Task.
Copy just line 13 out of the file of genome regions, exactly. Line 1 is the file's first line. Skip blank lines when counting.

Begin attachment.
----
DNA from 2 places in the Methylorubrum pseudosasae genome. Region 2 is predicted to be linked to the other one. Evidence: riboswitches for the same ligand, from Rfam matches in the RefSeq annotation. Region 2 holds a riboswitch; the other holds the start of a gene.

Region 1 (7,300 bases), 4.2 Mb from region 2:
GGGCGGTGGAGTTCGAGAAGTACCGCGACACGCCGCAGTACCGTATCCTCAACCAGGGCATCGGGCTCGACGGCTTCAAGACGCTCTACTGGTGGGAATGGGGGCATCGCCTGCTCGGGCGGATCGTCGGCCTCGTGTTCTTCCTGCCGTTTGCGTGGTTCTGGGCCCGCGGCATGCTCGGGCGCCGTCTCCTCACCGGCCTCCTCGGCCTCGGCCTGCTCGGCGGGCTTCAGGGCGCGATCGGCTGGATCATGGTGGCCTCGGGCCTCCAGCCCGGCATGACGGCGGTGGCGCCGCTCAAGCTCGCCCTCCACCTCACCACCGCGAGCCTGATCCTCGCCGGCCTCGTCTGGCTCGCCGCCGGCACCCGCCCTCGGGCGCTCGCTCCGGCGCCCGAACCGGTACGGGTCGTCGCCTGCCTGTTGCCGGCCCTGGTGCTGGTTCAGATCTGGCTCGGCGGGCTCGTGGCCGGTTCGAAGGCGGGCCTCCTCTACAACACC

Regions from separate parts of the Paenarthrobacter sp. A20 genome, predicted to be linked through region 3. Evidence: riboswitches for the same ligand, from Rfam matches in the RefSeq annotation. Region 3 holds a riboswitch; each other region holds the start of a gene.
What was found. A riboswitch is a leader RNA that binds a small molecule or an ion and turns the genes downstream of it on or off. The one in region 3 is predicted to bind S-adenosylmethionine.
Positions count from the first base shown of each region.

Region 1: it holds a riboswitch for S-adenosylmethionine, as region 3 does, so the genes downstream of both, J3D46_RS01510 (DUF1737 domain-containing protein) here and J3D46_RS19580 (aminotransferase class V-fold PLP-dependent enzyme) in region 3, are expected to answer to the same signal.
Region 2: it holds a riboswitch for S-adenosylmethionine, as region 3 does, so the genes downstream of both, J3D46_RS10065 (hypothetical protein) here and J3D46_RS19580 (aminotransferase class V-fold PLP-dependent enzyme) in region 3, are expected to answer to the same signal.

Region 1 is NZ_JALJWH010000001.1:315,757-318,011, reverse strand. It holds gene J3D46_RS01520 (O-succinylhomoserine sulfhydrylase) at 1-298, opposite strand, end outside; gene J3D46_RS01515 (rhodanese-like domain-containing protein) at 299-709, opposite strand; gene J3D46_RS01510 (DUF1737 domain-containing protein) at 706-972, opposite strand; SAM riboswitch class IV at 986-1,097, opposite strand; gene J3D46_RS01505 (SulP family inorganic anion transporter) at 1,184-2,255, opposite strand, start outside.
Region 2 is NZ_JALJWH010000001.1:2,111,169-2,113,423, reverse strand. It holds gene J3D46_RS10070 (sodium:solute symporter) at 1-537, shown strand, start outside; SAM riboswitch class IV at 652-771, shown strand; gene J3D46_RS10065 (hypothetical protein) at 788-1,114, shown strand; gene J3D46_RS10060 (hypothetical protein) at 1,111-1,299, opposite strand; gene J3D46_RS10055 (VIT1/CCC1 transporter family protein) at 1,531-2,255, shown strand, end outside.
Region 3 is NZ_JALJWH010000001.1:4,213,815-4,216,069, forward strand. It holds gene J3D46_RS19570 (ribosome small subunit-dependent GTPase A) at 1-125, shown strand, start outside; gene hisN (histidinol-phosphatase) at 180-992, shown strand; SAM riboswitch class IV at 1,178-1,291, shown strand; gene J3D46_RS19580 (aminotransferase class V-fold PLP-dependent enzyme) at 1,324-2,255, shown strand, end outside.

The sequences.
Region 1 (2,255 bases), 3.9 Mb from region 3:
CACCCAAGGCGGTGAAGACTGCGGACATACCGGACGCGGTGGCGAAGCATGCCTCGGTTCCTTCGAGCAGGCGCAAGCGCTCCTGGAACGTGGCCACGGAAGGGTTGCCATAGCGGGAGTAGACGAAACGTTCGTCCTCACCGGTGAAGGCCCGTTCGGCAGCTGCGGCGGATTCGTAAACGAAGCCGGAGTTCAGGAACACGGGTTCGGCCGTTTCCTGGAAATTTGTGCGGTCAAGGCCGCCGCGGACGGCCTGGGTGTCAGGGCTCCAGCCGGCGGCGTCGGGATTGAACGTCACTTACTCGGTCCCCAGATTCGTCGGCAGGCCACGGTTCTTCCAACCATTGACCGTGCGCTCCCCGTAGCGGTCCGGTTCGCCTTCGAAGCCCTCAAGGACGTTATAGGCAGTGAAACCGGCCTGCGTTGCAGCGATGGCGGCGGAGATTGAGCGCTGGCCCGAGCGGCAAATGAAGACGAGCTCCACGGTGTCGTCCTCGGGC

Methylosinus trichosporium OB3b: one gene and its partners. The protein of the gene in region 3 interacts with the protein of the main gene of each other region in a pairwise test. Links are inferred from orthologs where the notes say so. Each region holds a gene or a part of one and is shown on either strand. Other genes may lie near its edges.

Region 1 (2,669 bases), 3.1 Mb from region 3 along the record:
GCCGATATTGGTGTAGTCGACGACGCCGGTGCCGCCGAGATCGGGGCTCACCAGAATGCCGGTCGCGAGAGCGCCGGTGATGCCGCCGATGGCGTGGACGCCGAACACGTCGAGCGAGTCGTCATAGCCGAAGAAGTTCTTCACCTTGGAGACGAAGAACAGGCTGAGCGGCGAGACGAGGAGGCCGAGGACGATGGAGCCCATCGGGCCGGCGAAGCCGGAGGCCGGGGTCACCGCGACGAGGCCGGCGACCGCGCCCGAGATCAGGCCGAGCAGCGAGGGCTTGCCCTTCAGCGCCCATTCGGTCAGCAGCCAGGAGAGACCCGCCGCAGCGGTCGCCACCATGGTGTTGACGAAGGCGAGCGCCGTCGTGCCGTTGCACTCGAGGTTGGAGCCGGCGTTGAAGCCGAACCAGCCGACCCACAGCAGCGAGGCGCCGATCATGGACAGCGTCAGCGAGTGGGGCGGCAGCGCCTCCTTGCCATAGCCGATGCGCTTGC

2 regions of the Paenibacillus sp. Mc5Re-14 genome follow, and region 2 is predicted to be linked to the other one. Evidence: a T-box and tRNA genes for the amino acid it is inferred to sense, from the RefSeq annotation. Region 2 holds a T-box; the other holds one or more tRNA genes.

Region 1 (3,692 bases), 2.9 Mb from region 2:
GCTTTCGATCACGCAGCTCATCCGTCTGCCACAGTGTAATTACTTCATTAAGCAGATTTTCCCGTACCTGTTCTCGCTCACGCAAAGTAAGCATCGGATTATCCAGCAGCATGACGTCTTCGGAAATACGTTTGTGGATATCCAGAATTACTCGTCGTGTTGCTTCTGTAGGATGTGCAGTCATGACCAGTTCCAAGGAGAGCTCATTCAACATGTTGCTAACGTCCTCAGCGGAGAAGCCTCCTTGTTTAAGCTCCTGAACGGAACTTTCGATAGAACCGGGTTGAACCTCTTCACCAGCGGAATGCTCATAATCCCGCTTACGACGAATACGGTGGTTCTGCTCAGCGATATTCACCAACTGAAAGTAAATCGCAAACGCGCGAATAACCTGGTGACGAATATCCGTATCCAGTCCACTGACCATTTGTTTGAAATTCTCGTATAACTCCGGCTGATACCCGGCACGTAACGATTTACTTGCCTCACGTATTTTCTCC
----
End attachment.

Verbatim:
Region 1 (2,255 bases), 3.9 Mb from region 3: